gay creature of the elements,” burst across the dim sphere of Cowper and of his Olney circle, and made both for a season glad. This was Lady Austen, the wealthy widow of a baronet-a lady who had many accomplishments and talents, and possessed, moreover, that inimitable vivacity of manner, that airy charm and buoyant ease, for which French ladies are so distinguished, and which she had cultivated during her residence in France. The poet had seen her in company with her sister, Mrs Jones, a clergyman's widow from a neighbouring village, visiting a friend in Olney, and might have used—had Burke's “Reflections” then been written—the words of the orator—"Never did there light upon this orb, which she scarcely seemed to touch,
a more delightful vision.” By a stretch of courtesy, strange in so shy a man, he requested Mrs Unwin to invite her to the house, and speedily there sprung up an intimacy of the most interesting kind between the melancholy bard and this graceful and lively lady. If it was not exactly love, the word friendship still less avails to characterise it fully; let us call it a mutual fascination. The poet felt captivated by the beauty, charmed by the manners, attracted by the mind, cheered by the wit, and overpowered by the sympathies of this lady; and she, on her side, admired to enthusiasm the genius, adored the virtues, felt the force of the gentleness, and pitied the calamities of the poet. She became, for a period, his blameless mistress—his new muse—his inspiring genius; and although it was partly a delusion, who so cruel as to grudge one short and innocent dream of happiness to a man whose usual life was so dark, solitary, and forlorn ? Let those who are disposed to blame either party in this little Platonic interlude, remember that, but for the apparition of Lady Austen in Olney, “ The Task” would never have instructed, nor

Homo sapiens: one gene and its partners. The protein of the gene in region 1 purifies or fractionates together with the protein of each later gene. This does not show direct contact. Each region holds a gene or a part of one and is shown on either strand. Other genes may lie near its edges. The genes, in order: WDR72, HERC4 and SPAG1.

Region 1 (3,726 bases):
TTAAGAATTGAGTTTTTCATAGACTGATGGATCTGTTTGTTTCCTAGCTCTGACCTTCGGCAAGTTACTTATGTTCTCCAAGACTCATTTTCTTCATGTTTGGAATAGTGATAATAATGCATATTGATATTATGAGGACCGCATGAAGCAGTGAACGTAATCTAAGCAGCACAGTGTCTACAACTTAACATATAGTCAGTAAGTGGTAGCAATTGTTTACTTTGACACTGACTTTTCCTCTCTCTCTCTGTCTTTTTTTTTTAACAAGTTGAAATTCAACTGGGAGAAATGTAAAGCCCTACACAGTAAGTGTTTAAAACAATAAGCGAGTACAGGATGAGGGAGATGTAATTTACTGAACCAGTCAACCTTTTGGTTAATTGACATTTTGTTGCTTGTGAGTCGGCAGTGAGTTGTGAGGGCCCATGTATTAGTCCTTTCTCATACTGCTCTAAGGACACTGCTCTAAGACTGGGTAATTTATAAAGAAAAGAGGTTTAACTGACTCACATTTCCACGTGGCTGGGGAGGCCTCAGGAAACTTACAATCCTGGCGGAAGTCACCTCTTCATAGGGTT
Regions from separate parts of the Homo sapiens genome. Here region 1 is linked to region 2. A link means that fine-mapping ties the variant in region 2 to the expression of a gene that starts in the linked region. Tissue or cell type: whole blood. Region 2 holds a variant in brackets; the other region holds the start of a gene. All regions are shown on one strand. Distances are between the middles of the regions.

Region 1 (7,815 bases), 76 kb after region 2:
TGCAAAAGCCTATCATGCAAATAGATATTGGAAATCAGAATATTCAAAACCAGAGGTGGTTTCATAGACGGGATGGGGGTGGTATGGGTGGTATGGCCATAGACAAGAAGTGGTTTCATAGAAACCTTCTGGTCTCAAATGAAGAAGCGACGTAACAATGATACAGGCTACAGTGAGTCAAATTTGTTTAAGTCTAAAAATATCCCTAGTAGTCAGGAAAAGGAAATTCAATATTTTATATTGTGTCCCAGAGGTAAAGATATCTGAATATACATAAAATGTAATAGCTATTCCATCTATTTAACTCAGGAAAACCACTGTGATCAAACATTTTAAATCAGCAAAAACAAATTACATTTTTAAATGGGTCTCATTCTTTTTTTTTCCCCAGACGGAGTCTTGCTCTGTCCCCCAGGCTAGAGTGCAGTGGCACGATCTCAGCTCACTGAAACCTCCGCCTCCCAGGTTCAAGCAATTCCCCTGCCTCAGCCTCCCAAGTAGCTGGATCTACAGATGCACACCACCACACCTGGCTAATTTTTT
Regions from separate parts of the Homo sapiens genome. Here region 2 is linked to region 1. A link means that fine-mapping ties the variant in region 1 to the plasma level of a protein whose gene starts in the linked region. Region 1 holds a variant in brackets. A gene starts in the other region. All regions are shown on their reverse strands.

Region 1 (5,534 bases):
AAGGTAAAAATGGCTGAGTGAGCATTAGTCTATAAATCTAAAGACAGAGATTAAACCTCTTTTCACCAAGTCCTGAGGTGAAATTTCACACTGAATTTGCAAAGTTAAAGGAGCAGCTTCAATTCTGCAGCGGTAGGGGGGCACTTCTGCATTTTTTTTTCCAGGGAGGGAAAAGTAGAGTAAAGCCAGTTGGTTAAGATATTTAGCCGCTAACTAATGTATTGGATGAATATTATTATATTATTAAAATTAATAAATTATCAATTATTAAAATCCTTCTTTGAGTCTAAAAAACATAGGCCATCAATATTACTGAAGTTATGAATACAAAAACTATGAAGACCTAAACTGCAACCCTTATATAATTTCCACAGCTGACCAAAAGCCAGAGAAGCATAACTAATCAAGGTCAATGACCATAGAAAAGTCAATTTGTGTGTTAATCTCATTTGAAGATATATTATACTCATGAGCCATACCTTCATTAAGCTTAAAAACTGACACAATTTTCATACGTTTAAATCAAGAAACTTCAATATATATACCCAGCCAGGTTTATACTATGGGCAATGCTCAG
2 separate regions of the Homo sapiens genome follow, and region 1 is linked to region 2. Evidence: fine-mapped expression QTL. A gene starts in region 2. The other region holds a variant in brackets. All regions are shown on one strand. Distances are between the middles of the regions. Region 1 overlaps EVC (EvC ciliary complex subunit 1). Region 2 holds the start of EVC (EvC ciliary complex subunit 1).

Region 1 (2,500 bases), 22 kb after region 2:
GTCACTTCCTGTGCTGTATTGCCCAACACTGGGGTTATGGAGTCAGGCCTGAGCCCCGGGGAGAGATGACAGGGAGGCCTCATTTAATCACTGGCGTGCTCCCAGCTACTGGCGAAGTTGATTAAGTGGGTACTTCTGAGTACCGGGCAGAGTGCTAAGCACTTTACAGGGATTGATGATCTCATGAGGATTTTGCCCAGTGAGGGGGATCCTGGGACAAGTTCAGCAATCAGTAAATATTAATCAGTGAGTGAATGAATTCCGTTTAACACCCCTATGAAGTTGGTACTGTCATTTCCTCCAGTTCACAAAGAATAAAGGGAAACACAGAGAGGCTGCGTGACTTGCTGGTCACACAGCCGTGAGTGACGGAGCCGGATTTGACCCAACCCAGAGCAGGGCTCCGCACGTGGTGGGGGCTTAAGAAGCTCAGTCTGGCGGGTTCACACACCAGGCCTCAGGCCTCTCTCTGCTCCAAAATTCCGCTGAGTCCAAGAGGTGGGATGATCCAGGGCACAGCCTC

1 John Gilpin " delighted, the world. She told Cowper the story of the one, and suggested to him the subject of the other. He said_“I want a subject for a poem.” She answered " Write on any–write on this sofa.” The good-humoured and fascinated poet obeyed; and the sofa, and himself, and the fair suggester became straightway immortal. It is well known that certain little disputes and jealousies between Mrs Unwin and Lady Austen terminated this delightful episode in Cowper's history. She left Olney for ever, and Cowper, although he subunitted without a murmur, and even tried to fancy that her departure was a blessing, often, we doubt not, sighed in secret at the memory of the halcyon days when “ her conversation had as happy an effect upon his melancholy spirit as the harp of David
Saul." She had told him the old story of John Gilpin. It had amused him exceedingly, and he spent a sleepless night in turning it into a ballad. This immortal humourism, after making his own circle merry, was sent to the Public Advertiser, the readers of which it made merrier still; was copied into many newspapers, and all their readers joined in the laugh;